Three Murugan festivals of Sri Lanka

from C.S. Navaratnam, Short History of Hinduism in Ceylon (Jaffna: Śrī Samuganatha Press, 1964)

Kataragama Festival (July-August)

A kapurala shaman-priest (at right, shrouded under canvas) embodies the unseen god as he bears the tiny casket believed to contain the yantra, or rather the God himself, and prepares to mount Swami upon the tusker's back.
Nightly during the fortnight-long Esala festival, white-clad kapurala shaman-priests perform a complex, carefully choreographed ritual in which the Kataragama god stealthfully emerges from his Mahadevale residence, rides in grand torchlit procession upon a caprisoned elephant to visit his sweetheart, the jungle princess Valli, and returns without being seen despite thousands of devotees straining to see him. The Kataragama God, mounted on a tusker at right, begins His nightly procession at Kataragama. His simple, unimposing Mahadevale residence can be seen in the background.

Among the Hindu festivals of Ceylon the Kataragama festival is looked upon with great veneration. The annual festival commences on the new moon of Ādi (July-August) and lasts a fortnight. Hindus, Buddhists, Muslims and Veddas gather there in thousands either to fulfil their vows or to seek knowledge and guidance from Lord of Kataragama.

The festival highlight is the perahera or procession takes place at night from 7 p. m. to 10 pm. Long before the appointed hour the premises are full with devotees carrying on their heads earthen vessels containing holy ash and burning camphor. Besides, there are the thundering of drums and the playing of flutes.

At the same time the shouts of " Haro Hara" drown the chorus of " bhajana " parties. In this din and commotion, the Basanayake Nilame and and kapuralas with other temple officials take the casket of the god in procession on the back of an elephant with chamera, damps and flambeaux. First the procession proceeds at a slow space round the three temples within the walls, then it proceeds to Valli Amma temple. Thereafter, the procession goes by Meda Vithiya and back to the main temple.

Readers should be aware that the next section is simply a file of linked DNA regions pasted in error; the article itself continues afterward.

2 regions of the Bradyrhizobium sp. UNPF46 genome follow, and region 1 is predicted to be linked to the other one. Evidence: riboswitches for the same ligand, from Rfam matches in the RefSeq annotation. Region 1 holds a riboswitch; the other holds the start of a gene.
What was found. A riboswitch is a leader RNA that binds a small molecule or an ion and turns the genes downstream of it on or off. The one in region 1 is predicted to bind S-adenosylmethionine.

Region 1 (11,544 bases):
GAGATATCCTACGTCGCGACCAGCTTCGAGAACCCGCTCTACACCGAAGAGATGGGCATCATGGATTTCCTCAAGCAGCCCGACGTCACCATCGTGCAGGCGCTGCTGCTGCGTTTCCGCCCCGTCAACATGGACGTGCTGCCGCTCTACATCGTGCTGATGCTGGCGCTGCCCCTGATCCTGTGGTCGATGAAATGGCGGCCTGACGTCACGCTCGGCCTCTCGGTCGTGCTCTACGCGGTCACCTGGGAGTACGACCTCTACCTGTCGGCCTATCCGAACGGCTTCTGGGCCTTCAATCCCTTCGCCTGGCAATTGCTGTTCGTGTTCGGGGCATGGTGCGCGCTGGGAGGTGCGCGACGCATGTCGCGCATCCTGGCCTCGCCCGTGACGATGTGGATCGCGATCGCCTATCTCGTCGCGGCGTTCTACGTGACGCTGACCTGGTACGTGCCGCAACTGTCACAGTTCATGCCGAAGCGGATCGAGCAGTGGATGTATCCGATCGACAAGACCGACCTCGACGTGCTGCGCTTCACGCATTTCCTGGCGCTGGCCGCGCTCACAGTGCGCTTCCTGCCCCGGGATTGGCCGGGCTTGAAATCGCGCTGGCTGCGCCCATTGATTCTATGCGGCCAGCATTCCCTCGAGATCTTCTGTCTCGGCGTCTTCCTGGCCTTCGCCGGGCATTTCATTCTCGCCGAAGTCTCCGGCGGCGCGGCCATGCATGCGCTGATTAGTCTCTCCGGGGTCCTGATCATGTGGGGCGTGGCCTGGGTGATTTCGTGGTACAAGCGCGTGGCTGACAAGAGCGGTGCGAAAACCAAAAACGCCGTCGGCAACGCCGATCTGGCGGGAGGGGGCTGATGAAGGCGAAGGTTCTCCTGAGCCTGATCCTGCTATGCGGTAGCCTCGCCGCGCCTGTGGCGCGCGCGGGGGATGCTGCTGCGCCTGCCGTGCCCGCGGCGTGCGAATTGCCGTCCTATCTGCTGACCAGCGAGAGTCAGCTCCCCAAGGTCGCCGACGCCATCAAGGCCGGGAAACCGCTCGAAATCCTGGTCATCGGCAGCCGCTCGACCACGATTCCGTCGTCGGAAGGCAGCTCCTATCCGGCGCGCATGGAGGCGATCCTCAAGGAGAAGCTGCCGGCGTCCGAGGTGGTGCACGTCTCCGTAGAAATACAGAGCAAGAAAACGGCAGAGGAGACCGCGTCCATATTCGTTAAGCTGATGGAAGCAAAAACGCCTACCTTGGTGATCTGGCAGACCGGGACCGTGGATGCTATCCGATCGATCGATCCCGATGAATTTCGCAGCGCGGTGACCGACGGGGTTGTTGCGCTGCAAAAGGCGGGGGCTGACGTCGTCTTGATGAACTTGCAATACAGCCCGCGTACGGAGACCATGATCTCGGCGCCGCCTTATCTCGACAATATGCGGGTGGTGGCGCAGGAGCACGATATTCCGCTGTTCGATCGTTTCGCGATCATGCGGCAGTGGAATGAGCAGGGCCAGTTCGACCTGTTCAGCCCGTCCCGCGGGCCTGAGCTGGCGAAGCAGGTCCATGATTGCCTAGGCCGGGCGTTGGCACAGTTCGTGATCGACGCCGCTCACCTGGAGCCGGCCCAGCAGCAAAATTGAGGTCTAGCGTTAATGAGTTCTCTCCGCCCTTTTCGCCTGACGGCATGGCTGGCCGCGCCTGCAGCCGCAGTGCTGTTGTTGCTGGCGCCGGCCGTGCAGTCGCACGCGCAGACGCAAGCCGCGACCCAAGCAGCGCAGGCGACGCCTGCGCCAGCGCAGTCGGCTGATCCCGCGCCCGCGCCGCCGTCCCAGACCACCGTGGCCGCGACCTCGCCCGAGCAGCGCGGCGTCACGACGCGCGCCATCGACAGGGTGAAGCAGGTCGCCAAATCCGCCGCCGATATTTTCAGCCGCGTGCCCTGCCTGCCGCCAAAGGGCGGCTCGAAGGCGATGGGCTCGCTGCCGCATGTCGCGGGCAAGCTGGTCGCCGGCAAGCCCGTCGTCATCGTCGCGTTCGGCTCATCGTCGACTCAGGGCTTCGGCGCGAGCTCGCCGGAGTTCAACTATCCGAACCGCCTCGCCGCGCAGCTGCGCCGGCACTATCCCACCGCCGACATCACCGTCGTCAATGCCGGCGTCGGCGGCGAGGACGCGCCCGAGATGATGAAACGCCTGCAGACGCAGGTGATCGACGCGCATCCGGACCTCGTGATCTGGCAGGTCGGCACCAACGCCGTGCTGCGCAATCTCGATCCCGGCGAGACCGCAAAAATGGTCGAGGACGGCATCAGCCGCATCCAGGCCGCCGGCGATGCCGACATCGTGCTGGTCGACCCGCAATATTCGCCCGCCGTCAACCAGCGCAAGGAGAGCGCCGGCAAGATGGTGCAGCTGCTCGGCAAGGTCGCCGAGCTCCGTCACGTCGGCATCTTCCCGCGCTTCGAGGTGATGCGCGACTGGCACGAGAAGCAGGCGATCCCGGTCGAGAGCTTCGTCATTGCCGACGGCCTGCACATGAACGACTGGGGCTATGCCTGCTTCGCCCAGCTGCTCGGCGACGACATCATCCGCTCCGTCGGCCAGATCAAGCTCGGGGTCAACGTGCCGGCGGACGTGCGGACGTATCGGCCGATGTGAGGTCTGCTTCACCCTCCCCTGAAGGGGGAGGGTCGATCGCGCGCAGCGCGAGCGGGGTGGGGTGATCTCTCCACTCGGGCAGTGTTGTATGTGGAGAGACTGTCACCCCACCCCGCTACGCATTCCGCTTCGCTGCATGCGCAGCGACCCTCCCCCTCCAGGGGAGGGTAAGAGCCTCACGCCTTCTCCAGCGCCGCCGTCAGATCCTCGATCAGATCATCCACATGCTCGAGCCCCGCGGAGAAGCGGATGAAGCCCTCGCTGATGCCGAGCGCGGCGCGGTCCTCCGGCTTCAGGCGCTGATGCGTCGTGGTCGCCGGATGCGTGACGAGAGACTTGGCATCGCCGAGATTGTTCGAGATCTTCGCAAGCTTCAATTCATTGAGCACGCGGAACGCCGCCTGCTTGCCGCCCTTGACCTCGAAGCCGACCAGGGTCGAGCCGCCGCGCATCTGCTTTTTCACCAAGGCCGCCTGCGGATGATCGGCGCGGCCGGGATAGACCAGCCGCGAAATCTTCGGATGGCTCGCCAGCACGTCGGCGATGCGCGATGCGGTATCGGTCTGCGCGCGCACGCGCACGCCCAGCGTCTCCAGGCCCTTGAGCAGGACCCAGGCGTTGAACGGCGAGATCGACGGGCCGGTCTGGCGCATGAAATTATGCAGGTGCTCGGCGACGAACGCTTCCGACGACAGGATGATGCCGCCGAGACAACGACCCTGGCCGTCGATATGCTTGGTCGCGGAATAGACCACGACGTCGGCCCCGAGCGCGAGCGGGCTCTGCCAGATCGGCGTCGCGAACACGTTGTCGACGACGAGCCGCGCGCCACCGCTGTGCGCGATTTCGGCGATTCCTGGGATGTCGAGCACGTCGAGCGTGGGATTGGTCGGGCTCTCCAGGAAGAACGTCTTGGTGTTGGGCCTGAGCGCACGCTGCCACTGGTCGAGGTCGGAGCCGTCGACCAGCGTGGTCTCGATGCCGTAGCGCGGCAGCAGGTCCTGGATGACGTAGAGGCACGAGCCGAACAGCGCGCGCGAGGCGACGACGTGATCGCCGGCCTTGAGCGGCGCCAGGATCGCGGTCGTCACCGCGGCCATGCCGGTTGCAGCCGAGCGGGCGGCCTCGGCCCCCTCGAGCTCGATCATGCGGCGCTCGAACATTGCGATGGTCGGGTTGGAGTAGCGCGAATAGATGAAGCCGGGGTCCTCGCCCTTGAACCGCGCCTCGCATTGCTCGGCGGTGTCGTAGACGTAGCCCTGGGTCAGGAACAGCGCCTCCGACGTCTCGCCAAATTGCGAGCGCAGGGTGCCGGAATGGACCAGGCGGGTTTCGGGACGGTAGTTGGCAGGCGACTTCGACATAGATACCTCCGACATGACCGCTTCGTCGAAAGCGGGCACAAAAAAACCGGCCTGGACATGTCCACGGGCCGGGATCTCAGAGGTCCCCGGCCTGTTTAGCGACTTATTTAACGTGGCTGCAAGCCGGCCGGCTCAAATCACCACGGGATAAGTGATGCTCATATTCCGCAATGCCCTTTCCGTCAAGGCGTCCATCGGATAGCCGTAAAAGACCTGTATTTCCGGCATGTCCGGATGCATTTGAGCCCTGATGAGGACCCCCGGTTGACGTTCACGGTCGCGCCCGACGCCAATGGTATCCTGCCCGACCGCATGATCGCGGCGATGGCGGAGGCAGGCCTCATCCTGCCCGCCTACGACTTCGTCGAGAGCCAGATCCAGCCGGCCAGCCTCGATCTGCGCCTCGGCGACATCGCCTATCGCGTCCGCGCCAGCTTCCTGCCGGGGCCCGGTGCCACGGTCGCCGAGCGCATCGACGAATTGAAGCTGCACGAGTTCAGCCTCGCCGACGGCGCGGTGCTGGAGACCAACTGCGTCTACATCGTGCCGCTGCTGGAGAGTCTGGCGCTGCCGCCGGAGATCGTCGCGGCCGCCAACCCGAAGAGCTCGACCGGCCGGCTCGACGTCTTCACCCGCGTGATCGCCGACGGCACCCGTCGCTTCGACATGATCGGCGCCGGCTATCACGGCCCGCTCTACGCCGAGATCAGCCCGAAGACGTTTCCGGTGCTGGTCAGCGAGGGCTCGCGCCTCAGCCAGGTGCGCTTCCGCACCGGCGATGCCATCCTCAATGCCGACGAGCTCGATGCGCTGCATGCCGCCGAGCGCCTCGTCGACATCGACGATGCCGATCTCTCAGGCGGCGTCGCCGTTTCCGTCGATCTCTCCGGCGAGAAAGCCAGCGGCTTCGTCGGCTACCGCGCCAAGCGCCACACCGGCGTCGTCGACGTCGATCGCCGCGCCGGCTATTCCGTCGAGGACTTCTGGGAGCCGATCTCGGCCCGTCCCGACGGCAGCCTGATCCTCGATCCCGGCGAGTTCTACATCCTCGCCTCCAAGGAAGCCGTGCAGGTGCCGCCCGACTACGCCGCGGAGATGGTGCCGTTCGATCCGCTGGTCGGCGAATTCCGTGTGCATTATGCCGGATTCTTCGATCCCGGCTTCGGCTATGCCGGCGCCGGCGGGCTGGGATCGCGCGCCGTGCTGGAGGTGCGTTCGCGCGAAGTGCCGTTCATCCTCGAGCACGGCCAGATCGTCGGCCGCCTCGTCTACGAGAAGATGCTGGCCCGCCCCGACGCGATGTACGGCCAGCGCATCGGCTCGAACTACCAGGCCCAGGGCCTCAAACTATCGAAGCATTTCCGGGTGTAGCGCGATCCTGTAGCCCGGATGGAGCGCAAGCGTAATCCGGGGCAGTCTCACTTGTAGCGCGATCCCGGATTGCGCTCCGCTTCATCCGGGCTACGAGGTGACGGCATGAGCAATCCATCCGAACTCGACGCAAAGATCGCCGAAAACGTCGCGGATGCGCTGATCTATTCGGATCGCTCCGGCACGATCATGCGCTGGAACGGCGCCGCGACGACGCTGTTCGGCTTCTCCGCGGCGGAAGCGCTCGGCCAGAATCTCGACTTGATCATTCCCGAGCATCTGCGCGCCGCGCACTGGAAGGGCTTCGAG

On the last day on the morning following the full moon the Water-Cutting Ceremony is enacted. The holy casket is taken in the usual manner to the Manika Ganga. Here placed in a palanquin and covered with a cloth it is dipped in the sacred waters. Then amidst the shouts of "Haro Hara" and the beating of drums thousands of pilgrims with upraised hands bathe in the consecrated waters of the river.

Another popular attraction of the festival is the exciting fire-walking ceremony. This is usually done a few days before the end of the festival in front of the main temple at night. Before the appointed hour a large area is covered with a few cart loads of firewood and set ablaze. The red hot cinders keep on glowing in a trench along a course some twenty feet long.

At about 4 am the performers, after finishing their religious ablutions in the waters of the sacred river, walk with wet garments towards the temple for worship. Having had the divine blessings, they stand with joined palms before the fire, making a last entreaty for additional strength of mind. The spectators become intensely excited.

Then with the shouts of " Haro Hara" they walk/run bare-footed over the red-hot cinders, some not once but many times without even the faintest trace of a burn. Some years ago a padre to belittle the performance attempted to do the same but got himself severely burnt. It is best to state in this connection that victories are won not only by science, but also by faith.

Vel Festival car
One of the gaily decorated chariot's of Colombo's July Vel Festival

Vel Festival (July)

Kandy has its perahera and Colombo has its Vel Festival. The latter is held in honour of Lord Murukan popularly known among the Sinhalese as Kataragama Deviyo.